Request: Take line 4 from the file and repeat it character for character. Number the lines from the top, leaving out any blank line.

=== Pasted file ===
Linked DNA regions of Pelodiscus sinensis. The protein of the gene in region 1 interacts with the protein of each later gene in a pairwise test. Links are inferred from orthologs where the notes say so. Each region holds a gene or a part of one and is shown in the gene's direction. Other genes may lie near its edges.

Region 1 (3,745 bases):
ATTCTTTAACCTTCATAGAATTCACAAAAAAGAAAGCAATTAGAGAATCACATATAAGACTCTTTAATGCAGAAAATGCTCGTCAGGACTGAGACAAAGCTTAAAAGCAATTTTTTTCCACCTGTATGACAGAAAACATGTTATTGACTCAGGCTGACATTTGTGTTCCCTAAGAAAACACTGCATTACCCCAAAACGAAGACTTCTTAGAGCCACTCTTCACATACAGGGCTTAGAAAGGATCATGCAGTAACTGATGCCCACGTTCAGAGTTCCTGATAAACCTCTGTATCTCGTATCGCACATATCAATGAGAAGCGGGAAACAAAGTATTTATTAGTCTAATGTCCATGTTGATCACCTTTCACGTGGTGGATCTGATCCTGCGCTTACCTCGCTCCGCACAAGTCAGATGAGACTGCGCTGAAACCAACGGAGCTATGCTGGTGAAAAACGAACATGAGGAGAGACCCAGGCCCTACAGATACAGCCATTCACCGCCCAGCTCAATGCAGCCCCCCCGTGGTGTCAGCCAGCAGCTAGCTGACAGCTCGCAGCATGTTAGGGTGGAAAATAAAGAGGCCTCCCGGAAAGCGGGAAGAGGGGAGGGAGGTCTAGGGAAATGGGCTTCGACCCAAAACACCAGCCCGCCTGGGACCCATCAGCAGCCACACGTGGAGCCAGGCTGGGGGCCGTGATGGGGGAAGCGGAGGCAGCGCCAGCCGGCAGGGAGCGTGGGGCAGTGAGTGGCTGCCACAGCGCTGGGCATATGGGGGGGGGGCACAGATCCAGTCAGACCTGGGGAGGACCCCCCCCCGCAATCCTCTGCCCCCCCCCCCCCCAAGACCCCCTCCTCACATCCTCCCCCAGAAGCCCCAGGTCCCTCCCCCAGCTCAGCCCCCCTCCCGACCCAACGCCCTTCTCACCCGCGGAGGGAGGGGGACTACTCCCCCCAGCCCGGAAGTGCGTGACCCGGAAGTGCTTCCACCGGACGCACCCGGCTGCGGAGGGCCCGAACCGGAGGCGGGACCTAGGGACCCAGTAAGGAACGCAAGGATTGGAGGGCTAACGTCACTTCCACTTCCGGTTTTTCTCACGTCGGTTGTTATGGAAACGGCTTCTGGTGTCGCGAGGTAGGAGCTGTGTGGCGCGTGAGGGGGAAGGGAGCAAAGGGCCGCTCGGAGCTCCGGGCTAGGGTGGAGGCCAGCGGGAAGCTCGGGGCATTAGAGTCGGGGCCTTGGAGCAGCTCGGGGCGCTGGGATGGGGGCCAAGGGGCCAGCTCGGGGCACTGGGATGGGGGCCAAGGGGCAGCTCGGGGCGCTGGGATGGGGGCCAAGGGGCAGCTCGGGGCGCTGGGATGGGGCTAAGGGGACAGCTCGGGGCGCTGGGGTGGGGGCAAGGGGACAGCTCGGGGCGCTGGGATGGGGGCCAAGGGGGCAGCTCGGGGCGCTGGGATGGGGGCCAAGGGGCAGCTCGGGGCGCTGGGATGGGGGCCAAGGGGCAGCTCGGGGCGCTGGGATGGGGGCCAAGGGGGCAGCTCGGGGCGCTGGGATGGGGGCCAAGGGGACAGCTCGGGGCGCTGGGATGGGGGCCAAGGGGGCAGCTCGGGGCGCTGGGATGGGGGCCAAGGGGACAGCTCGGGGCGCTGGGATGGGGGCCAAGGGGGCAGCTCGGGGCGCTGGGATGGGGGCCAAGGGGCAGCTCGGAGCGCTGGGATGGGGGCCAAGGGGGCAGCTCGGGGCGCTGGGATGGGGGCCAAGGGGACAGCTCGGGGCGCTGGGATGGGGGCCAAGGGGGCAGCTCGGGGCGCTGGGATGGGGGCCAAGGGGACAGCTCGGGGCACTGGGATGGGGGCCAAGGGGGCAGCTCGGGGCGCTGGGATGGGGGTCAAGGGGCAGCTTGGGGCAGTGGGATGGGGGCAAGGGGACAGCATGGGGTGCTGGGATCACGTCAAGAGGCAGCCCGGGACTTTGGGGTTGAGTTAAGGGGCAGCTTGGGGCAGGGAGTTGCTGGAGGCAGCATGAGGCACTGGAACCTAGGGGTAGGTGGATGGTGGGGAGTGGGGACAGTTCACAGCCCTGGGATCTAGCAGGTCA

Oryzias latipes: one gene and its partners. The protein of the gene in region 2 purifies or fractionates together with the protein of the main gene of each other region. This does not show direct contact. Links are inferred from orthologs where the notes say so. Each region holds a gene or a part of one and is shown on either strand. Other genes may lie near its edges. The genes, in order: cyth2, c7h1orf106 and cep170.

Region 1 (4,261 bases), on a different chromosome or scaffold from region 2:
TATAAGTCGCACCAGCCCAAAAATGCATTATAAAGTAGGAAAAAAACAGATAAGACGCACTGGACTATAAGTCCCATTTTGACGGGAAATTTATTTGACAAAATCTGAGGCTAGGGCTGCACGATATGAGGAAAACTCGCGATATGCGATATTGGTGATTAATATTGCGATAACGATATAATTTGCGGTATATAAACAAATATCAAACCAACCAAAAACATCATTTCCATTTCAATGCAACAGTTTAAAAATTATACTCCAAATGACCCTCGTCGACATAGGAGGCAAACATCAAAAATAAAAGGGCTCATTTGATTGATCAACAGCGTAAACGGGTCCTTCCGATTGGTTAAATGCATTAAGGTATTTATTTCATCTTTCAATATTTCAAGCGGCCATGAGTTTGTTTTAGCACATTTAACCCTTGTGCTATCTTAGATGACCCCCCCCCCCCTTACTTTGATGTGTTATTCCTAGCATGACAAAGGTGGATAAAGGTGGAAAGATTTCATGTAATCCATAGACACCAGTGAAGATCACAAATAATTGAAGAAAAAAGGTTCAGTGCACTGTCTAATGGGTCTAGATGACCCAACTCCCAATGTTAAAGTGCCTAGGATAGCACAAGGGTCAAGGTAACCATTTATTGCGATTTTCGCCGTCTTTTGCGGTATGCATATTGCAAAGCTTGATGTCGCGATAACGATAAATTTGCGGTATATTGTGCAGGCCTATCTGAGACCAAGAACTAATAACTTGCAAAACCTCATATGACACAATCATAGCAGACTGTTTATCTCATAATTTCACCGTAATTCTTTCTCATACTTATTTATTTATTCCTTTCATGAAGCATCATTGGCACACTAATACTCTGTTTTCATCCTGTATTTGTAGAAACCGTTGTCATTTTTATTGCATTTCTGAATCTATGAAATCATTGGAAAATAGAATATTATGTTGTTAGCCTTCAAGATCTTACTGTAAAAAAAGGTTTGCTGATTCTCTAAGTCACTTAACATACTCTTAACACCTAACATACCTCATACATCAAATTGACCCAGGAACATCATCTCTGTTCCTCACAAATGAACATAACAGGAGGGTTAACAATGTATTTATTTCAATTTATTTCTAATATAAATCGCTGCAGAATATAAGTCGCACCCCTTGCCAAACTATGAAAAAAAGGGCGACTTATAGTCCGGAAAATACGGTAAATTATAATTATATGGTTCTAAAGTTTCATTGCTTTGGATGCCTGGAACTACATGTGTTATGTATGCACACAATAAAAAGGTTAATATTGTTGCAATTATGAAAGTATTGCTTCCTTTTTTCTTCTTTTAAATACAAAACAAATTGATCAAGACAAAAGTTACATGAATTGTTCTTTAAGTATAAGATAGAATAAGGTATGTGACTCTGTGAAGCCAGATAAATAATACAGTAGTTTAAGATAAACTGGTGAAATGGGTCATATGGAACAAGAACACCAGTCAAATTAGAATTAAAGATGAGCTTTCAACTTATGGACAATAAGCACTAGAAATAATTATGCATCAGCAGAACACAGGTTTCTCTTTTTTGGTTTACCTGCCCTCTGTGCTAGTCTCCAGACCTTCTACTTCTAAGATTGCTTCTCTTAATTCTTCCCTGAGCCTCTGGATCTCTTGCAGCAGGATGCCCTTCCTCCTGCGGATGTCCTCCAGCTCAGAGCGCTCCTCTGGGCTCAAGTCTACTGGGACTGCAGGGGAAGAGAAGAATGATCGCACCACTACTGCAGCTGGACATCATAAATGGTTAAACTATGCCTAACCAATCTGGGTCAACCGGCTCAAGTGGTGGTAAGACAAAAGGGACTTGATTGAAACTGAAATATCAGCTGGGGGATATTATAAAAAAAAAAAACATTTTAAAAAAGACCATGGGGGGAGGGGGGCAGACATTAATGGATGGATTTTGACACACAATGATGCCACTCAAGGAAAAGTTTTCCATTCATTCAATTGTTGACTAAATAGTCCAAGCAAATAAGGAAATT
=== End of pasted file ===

Oryzias latipes: one gene and its partners. The protein of the gene in region 2 purifies or fractionates together with the protein of the main gene of each other region. This does not show direct contact. Links are inferred from orthologs where the notes say so. Each region holds a gene or a part of one and is shown on either strand. Other genes may lie near its edges. The genes, in order: cyth2, c7h1orf106 and cep170.